Back in the van now. How busy the world must be, immediately outside my window. How busy it is. Parked aside a main road. Now.

But, before. Before, submerged in the deep blue, nothingness. But lights, distant lights. Hints at humanity.

An empty beach, were it for 200 neatly positioned deck chairs, sun loungers and umbrellas, awaiting the swell of humanity. Street lights on the distant coast, twinkling. They look beautiful, but why must standards be measured by what humanity has provided? Street lights were not beautiful until they landed here, until we called them beautiful. What about the sky? Shouldn’t that be enough? I’ve read about this once before. I cannot articulate the point as eloquently or indeed sensibly, so I won’t try. And yachts. Giant yachts, with their daunting, expensive presence, carrying their expensive passengers and expensive cargo. But other than that, nothingness. Beautiful nothingness. The night sky. 3 seagulls on a pontoon. Nature loves pontoons too. How strange this all must be to a seagull, to a fish, to a bat, living in another creature’s reality. I expect they’re accustomed by now. Watching the moon set behind the hill as I glide through the water. I might have happened upon a zombie apocalypse, were it for the lights, and the occasional drunken teenager screaming into the night. And all of that aforementioned other stuff.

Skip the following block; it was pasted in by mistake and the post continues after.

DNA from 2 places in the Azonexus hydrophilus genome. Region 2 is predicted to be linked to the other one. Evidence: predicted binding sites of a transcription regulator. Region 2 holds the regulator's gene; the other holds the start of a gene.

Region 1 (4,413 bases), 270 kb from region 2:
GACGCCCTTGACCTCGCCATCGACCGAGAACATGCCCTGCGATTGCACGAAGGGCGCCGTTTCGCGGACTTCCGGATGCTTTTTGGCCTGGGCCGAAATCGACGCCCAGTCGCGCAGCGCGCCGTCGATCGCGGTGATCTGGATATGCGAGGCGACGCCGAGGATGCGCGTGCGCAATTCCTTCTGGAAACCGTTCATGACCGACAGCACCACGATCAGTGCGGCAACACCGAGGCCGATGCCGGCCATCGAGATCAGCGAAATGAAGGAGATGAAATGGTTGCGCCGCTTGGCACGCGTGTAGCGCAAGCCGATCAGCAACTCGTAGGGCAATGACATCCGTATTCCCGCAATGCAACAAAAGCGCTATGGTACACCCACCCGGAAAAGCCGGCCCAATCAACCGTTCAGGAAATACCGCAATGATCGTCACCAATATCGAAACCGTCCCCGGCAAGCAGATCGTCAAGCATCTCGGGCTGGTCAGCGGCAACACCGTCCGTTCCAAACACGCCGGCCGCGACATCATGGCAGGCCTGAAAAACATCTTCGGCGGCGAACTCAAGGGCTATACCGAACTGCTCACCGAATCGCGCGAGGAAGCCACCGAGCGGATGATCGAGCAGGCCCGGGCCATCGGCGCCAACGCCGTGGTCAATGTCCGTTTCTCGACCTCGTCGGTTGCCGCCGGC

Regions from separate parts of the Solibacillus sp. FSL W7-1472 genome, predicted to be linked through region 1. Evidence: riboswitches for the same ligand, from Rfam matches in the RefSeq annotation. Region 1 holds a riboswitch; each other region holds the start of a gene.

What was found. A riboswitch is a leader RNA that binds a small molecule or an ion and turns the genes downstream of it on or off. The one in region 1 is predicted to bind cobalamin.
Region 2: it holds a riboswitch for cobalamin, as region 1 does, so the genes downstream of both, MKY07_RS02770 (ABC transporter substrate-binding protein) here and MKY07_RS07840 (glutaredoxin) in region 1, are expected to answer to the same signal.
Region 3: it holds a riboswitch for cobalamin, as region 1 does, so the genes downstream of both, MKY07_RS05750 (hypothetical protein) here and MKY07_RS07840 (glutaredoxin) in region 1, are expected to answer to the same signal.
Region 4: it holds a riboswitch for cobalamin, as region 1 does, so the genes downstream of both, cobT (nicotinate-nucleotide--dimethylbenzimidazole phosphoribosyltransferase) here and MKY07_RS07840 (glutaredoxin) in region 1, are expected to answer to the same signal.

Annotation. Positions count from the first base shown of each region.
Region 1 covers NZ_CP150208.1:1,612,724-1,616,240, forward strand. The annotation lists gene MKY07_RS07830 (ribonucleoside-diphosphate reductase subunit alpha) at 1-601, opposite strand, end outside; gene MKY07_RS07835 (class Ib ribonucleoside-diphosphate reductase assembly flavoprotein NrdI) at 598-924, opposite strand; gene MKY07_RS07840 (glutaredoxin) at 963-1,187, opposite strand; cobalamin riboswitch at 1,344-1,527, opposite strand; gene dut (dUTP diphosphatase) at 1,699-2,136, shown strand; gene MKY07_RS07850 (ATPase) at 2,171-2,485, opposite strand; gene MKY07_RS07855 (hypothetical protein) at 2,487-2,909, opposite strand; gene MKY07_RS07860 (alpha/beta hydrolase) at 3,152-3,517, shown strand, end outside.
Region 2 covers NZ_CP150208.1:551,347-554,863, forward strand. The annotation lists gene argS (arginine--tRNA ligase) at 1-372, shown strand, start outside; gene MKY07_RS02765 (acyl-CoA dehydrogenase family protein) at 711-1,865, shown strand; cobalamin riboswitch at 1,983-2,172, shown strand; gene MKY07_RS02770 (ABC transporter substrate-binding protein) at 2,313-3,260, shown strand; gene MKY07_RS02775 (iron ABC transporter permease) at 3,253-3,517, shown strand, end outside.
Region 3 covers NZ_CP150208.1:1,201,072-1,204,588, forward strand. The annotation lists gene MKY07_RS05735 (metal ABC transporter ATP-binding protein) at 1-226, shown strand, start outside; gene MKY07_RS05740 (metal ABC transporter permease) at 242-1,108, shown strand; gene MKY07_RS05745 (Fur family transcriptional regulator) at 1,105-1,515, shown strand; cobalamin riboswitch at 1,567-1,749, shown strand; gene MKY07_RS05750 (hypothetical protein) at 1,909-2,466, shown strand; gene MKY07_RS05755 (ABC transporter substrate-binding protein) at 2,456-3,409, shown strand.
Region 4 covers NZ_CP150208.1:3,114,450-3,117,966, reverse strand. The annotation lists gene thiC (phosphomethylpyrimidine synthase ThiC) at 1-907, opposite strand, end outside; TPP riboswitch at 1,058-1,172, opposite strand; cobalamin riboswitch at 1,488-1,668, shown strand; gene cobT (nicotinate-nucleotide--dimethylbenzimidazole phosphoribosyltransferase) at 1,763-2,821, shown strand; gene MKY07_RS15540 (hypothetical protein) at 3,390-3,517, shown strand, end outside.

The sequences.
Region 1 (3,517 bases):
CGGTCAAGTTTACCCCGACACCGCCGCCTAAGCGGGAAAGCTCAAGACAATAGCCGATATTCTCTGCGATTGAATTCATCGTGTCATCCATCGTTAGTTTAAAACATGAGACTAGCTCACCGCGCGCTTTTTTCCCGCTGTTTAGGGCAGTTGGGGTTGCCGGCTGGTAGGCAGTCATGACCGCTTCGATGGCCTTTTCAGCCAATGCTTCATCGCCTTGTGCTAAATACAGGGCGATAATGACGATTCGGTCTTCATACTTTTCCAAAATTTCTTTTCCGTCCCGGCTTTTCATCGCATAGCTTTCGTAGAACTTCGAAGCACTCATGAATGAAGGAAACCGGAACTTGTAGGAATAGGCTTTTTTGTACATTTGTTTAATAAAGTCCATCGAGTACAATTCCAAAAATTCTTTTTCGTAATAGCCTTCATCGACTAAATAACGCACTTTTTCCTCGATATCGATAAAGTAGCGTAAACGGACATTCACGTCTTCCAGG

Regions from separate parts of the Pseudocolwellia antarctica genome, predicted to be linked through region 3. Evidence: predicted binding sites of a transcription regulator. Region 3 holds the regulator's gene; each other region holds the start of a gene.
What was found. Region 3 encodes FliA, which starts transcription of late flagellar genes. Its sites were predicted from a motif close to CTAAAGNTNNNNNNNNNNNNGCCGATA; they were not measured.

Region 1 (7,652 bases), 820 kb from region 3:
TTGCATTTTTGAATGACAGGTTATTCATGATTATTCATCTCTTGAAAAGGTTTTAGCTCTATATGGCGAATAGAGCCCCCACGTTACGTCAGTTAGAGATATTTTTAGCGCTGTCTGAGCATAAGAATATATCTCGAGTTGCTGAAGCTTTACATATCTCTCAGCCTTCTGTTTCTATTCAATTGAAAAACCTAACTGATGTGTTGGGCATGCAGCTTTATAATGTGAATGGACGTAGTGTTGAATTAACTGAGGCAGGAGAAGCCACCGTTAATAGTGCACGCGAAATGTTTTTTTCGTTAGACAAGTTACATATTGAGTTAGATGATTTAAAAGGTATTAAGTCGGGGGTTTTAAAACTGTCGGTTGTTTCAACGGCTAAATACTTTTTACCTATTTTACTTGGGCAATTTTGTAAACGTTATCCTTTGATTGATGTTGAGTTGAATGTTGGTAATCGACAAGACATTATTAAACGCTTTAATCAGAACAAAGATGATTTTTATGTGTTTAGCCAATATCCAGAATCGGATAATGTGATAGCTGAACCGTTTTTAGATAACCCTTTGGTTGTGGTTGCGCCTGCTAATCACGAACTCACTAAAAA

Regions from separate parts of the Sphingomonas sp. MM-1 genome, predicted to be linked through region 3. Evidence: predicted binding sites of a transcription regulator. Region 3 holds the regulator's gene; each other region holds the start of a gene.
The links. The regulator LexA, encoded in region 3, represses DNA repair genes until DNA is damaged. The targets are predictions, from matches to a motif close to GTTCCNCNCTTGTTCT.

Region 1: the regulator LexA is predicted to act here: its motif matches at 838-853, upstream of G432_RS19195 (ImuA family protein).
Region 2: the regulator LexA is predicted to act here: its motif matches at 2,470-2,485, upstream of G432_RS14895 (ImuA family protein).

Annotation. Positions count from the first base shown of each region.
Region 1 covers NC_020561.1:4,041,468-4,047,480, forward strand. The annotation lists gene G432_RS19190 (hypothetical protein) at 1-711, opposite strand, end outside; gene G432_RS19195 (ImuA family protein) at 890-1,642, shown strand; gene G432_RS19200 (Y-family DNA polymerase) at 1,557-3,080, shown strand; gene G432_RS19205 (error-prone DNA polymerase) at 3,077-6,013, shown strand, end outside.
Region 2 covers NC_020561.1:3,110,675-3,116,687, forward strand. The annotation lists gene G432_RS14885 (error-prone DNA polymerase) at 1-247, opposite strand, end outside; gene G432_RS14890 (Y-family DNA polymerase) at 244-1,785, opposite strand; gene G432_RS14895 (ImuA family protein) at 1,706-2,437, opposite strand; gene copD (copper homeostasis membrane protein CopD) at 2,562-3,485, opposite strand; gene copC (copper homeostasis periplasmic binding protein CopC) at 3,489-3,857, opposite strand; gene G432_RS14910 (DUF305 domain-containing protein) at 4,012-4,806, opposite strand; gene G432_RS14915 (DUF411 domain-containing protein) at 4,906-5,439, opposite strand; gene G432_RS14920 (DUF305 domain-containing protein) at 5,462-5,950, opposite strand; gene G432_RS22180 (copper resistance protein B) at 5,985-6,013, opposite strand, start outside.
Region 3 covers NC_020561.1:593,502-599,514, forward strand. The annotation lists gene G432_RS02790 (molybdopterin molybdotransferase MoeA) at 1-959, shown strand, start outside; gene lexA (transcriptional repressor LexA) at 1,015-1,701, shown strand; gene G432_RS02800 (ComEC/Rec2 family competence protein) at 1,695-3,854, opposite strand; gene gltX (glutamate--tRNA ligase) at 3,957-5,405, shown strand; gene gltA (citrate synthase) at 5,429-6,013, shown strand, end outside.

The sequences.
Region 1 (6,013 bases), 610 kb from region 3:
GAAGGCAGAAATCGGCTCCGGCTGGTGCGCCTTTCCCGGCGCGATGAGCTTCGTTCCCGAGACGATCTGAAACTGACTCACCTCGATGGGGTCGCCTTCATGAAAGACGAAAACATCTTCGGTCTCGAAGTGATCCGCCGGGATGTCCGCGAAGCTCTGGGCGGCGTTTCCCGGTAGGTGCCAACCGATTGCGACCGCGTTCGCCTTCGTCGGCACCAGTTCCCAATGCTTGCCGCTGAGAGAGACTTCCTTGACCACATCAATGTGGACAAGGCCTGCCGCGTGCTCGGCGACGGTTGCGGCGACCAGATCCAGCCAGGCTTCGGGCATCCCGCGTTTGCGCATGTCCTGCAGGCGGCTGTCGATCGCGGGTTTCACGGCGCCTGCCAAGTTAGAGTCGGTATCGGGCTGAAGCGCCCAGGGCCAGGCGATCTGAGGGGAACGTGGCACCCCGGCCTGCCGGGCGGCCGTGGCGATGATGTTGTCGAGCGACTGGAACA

I feel so, so alone. So, so free. So safe. Not scared, at one with nature, with myself. The zombie apocalypse might as well have been, except for the actual zombies, they might make casual nightswimming a challenge. How do they take to water? I’m not sure.

Suddenly, a man on the beach. Is it Nick? No, wrong build. He’s staring at me… I swim behind some rocks, try to look unaffected, nonchalant. I see no other person anywhere close by. Suddenly freedom and safety dissolves into nothingness as I  become aware of reality. Of the compromising situation I am in.

I’ve broken all of the swimming rules. Don’t swim after food. Don’t swim after alcohol. Don’t swim near the rocks. Don’t swim while concust (smashed my head on the pier). Don’t swim in the dark. Don’t swim alone, especially not if you’re a woman. In particular, don’t be a woman.

Please don’t tell my mum.

A car pulls into the car park close-by, the man, who I have now discovered was pissing, slowly leaves. I choose this as my moment to exit the water and vicinity. Safety in numbers? 2 drunk teenagers walk past me onto the pier, singing along to some inane bullshit Europop on their phones. Safety in inane reality? I shuffle back to the safety of the van. Back to the safety of the busy road outside. Back to the safety of the words, flowing out of me like, well, the sea.